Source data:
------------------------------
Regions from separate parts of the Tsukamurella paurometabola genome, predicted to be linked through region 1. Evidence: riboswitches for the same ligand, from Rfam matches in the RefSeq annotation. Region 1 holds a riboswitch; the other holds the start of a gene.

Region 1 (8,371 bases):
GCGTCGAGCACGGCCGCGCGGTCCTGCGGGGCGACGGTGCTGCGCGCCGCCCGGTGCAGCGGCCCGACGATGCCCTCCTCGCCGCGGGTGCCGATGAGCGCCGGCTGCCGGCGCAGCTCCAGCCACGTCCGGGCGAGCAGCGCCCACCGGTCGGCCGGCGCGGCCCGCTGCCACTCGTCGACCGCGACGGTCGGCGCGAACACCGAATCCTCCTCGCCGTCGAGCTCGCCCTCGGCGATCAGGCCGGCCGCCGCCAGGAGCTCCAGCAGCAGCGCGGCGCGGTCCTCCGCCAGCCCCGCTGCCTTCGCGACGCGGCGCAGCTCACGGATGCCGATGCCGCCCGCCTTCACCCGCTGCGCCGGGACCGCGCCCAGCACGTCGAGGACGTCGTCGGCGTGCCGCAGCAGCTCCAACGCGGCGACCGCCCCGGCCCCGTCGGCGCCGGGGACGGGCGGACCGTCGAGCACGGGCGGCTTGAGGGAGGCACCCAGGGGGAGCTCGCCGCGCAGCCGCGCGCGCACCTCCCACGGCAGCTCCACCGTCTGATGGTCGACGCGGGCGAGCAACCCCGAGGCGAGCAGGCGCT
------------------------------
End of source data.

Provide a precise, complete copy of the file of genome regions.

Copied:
Regions from separate parts of the Tsukamurella paurometabola genome, predicted to be linked through region 1. Evidence: riboswitches for the same ligand, from Rfam matches in the RefSeq annotation. Region 1 holds a riboswitch; the other holds the start of a gene.

Region 1 (8,371 bases):
GCGTCGAGCACGGCCGCGCGGTCCTGCGGGGCGACGGTGCTGCGCGCCGCCCGGTGCAGCGGCCCGACGATGCCCTCCTCGCCGCGGGTGCCGATGAGCGCCGGCTGCCGGCGCAGCTCCAGCCACGTCCGGGCGAGCAGCGCCCACCGGTCGGCCGGCGCGGCCCGCTGCCACTCGTCGACCGCGACGGTCGGCGCGAACACCGAATCCTCCTCGCCGTCGAGCTCGCCCTCGGCGATCAGGCCGGCCGCCGCCAGGAGCTCCAGCAGCAGCGCGGCGCGGTCCTCCGCCAGCCCCGCTGCCTTCGCGACGCGGCGCAGCTCACGGATGCCGATGCCGCCCGCCTTCACCCGCTGCGCCGGGACCGCGCCCAGCACGTCGAGGACGTCGTCGGCGTGCCGCAGCAGCTCCAACGCGGCGACCGCCCCGGCCCCGTCGGCGCCGGGGACGGGCGGACCGTCGAGCACGGGCGGCTTGAGGGAGGCACCCAGGGGGAGCTCGCCGCGCAGCCGCGCGCGCACCTCCCACGGCAGCTCCACCGTCTGATGGTCGACGCGGGCGAGCAACCCCGAGGCGAGCAGGCGCT